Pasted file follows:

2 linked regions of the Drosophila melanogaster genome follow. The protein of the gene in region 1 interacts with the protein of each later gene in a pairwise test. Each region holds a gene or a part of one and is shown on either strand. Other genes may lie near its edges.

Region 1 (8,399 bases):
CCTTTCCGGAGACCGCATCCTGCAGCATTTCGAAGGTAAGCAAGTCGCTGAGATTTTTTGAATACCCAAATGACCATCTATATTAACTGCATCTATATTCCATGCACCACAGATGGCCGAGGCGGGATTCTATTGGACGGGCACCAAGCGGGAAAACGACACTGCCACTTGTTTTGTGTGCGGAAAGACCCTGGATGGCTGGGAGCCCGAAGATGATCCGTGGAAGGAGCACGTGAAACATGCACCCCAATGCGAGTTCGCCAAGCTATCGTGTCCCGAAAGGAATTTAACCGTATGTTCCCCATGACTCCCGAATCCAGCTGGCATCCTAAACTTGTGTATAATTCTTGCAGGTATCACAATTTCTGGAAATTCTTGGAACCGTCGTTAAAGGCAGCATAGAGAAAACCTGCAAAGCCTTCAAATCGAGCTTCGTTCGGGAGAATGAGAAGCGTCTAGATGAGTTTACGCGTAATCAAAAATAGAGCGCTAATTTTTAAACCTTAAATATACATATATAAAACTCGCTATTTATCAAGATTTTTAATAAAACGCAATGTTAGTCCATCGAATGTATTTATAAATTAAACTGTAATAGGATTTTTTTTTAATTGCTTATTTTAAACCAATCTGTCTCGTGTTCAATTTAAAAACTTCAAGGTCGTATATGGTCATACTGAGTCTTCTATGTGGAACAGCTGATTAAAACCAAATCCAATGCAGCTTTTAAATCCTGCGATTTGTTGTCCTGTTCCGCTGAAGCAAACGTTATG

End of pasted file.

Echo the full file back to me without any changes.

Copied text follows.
2 linked regions of the Drosophila melanogaster genome follow. The protein of the gene in region 1 interacts with the protein of each later gene in a pairwise test. Each region holds a gene or a part of one and is shown on either strand. Other genes may lie near its edges.

Region 1 (8,399 bases):
CCTTTCCGGAGACCGCATCCTGCAGCATTTCGAAGGTAAGCAAGTCGCTGAGATTTTTTGAATACCCAAATGACCATCTATATTAACTGCATCTATATTCCATGCACCACAGATGGCCGAGGCGGGATTCTATTGGACGGGCACCAAGCGGGAAAACGACACTGCCACTTGTTTTGTGTGCGGAAAGACCCTGGATGGCTGGGAGCCCGAAGATGATCCGTGGAAGGAGCACGTGAAACATGCACCCCAATGCGAGTTCGCCAAGCTATCGTGTCCCGAAAGGAATTTAACCGTATGTTCCCCATGACTCCCGAATCCAGCTGGCATCCTAAACTTGTGTATAATTCTTGCAGGTATCACAATTTCTGGAAATTCTTGGAACCGTCGTTAAAGGCAGCATAGAGAAAACCTGCAAAGCCTTCAAATCGAGCTTCGTTCGGGAGAATGAGAAGCGTCTAGATGAGTTTACGCGTAATCAAAAATAGAGCGCTAATTTTTAAACCTTAAATATACATATATAAAACTCGCTATTTATCAAGATTTTTAATAAAACGCAATGTTAGTCCATCGAATGTATTTATAAATTAAACTGTAATAGGATTTTTTTTTAATTGCTTATTTTAAACCAATCTGTCTCGTGTTCAATTTAAAAACTTCAAGGTCGTATATGGTCATACTGAGTCTTCTATGTGGAACAGCTGATTAAAACCAAATCCAATGCAGCTTTTAAATCCTGCGATTTGTTGTCCTGTTCCGCTGAAGCAAACGTTATG